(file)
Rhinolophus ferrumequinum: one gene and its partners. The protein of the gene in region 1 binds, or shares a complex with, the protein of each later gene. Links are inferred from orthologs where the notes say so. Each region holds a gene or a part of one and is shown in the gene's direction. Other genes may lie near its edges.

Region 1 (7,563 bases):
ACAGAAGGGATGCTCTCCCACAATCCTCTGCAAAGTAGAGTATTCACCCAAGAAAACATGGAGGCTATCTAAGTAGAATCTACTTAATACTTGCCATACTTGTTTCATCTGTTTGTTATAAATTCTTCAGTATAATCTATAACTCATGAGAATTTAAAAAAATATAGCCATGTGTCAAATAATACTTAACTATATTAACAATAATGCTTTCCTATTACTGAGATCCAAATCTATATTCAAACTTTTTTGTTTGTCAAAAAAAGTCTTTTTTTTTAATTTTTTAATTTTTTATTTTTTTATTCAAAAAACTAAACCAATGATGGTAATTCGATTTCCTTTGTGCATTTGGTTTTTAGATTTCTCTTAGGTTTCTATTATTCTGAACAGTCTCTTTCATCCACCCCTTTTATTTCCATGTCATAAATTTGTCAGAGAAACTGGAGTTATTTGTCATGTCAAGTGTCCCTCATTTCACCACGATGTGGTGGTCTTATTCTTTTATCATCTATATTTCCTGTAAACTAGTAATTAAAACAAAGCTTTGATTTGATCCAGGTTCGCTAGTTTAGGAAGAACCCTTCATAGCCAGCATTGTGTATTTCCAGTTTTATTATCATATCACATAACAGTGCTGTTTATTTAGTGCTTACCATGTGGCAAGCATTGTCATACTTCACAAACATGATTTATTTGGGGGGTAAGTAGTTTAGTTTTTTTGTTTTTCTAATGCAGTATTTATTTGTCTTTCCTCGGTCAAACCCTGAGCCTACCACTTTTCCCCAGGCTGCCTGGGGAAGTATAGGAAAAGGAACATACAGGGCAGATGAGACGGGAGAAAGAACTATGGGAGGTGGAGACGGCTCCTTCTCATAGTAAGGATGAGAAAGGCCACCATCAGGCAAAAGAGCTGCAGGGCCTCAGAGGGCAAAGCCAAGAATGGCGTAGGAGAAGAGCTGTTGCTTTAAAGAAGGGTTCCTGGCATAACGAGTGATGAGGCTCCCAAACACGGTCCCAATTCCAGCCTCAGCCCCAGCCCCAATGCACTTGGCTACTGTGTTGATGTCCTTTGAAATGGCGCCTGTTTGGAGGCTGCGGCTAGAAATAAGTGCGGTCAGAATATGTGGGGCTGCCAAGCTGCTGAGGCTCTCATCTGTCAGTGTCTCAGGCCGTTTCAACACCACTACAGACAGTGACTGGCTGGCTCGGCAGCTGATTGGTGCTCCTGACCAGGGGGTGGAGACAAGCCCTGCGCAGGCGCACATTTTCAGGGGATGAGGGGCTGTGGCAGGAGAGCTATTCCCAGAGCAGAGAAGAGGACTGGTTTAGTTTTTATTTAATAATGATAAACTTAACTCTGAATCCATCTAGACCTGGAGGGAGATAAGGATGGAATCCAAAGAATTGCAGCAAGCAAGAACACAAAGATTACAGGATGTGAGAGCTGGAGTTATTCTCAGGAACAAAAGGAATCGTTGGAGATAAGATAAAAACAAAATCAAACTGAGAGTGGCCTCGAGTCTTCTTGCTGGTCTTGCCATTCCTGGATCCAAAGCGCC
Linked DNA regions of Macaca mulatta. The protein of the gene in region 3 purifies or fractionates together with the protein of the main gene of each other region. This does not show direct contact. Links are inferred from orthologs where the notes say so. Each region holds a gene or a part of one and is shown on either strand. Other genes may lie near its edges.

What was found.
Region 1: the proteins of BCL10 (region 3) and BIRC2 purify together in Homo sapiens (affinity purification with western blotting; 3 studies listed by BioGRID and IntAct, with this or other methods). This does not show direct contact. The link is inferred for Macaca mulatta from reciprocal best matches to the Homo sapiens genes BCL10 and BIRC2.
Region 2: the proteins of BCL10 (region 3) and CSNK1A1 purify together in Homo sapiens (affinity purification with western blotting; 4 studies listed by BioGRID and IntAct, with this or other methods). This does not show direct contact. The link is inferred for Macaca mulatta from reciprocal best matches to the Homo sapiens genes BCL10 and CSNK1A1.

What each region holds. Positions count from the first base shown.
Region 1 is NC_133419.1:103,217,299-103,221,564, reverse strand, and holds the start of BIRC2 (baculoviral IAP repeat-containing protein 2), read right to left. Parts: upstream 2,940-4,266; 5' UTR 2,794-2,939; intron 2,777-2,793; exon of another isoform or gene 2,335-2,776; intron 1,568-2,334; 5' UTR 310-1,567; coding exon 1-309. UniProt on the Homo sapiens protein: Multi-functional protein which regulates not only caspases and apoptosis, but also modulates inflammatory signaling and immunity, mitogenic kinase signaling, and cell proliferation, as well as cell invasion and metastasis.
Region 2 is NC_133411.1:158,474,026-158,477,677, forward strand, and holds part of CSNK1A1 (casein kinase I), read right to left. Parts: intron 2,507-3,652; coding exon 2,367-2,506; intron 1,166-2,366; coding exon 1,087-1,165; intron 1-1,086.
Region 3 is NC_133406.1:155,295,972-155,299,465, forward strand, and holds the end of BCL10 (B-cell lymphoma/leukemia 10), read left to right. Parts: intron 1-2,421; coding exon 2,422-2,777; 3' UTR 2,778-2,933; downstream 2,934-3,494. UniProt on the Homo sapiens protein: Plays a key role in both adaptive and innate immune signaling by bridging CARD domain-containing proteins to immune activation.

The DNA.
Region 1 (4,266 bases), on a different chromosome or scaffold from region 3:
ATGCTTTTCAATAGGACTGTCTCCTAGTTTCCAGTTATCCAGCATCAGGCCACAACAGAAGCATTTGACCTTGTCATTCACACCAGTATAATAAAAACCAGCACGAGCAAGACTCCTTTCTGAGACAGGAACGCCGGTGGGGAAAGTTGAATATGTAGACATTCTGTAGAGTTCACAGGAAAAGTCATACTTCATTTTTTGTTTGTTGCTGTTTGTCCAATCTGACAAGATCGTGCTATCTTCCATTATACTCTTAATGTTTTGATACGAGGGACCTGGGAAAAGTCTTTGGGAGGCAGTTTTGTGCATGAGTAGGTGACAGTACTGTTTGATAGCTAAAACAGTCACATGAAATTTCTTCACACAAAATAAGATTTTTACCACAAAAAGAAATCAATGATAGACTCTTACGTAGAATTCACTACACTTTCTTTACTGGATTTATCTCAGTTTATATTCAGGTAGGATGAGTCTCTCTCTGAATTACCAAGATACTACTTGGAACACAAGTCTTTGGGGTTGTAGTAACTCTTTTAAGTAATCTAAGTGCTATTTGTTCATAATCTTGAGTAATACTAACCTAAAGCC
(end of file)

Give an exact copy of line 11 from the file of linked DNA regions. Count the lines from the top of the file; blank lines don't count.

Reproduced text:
Region 3 is NC_133406.1:155,295,972-155,299,465, forward strand, and holds the end of BCL10 (B-cell lymphoma/leukemia 10), read left to right. Parts: intron 1-2,421; coding exon 2,422-2,777; 3' UTR 2,778-2,933; downstream 2,934-3,494. UniProt on the Homo sapiens protein: Plays a key role in both adaptive and innate immune signaling by bridging CARD domain-containing proteins to immune activation.